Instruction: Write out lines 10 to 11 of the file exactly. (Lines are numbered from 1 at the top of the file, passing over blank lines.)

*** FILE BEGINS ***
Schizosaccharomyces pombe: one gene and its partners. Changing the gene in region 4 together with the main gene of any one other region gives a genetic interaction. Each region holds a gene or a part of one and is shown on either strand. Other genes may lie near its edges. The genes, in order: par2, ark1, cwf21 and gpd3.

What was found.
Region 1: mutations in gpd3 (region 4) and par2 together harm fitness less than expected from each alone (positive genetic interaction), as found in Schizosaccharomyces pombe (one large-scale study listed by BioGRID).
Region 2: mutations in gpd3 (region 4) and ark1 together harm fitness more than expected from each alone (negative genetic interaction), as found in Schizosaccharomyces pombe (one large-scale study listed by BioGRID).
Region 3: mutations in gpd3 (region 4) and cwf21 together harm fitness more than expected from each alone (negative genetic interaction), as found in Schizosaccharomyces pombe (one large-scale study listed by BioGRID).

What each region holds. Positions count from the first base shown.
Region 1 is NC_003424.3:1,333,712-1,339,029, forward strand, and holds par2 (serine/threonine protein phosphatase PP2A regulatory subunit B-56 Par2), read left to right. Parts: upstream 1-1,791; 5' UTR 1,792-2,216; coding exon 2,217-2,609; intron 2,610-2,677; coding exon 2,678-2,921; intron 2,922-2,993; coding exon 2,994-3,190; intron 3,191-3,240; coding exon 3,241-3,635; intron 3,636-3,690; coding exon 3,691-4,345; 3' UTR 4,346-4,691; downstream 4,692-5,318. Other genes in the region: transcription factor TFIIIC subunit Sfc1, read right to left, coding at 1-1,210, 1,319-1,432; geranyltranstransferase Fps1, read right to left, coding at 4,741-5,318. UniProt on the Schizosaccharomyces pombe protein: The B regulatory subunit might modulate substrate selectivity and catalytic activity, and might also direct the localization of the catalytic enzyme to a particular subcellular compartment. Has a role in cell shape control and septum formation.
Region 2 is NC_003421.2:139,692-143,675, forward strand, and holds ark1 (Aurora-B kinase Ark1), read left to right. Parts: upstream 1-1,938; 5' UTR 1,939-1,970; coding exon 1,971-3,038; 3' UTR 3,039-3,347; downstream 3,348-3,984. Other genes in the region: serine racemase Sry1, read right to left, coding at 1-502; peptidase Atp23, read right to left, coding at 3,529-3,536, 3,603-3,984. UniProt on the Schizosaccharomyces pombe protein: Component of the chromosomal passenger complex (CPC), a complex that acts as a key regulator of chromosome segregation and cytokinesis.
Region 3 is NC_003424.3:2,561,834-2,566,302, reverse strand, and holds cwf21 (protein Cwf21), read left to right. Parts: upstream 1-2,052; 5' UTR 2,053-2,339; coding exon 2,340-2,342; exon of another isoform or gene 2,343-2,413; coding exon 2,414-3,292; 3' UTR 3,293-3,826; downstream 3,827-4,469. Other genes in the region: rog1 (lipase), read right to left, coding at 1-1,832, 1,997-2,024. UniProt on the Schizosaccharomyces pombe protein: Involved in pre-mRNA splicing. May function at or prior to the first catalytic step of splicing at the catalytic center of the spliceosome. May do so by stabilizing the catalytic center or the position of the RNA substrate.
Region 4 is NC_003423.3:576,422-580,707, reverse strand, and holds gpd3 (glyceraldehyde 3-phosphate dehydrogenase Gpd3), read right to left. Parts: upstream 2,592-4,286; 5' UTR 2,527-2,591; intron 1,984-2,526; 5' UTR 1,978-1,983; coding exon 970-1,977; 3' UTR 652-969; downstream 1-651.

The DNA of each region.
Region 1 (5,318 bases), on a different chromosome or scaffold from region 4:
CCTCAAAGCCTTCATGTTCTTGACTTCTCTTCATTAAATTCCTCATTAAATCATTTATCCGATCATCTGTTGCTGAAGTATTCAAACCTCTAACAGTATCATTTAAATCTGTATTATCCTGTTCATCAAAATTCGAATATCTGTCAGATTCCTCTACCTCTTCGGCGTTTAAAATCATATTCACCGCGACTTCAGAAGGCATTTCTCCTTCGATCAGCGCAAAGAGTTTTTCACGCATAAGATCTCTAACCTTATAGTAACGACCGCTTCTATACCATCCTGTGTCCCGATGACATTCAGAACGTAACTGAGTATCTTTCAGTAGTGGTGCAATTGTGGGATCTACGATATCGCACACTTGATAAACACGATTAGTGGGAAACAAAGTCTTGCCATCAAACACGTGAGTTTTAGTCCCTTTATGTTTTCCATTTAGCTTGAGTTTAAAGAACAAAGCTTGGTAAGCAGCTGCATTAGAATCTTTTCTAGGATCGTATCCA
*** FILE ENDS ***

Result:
Region 4 is NC_003423.3:576,422-580,707, reverse strand, and holds gpd3 (glyceraldehyde 3-phosphate dehydrogenase Gpd3), read right to left. Parts: upstream 2,592-4,286; 5' UTR 2,527-2,591; intron 1,984-2,526; 5' UTR 1,978-1,983; coding exon 970-1,977; 3' UTR 652-969; downstream 1-651.

The DNA of each region.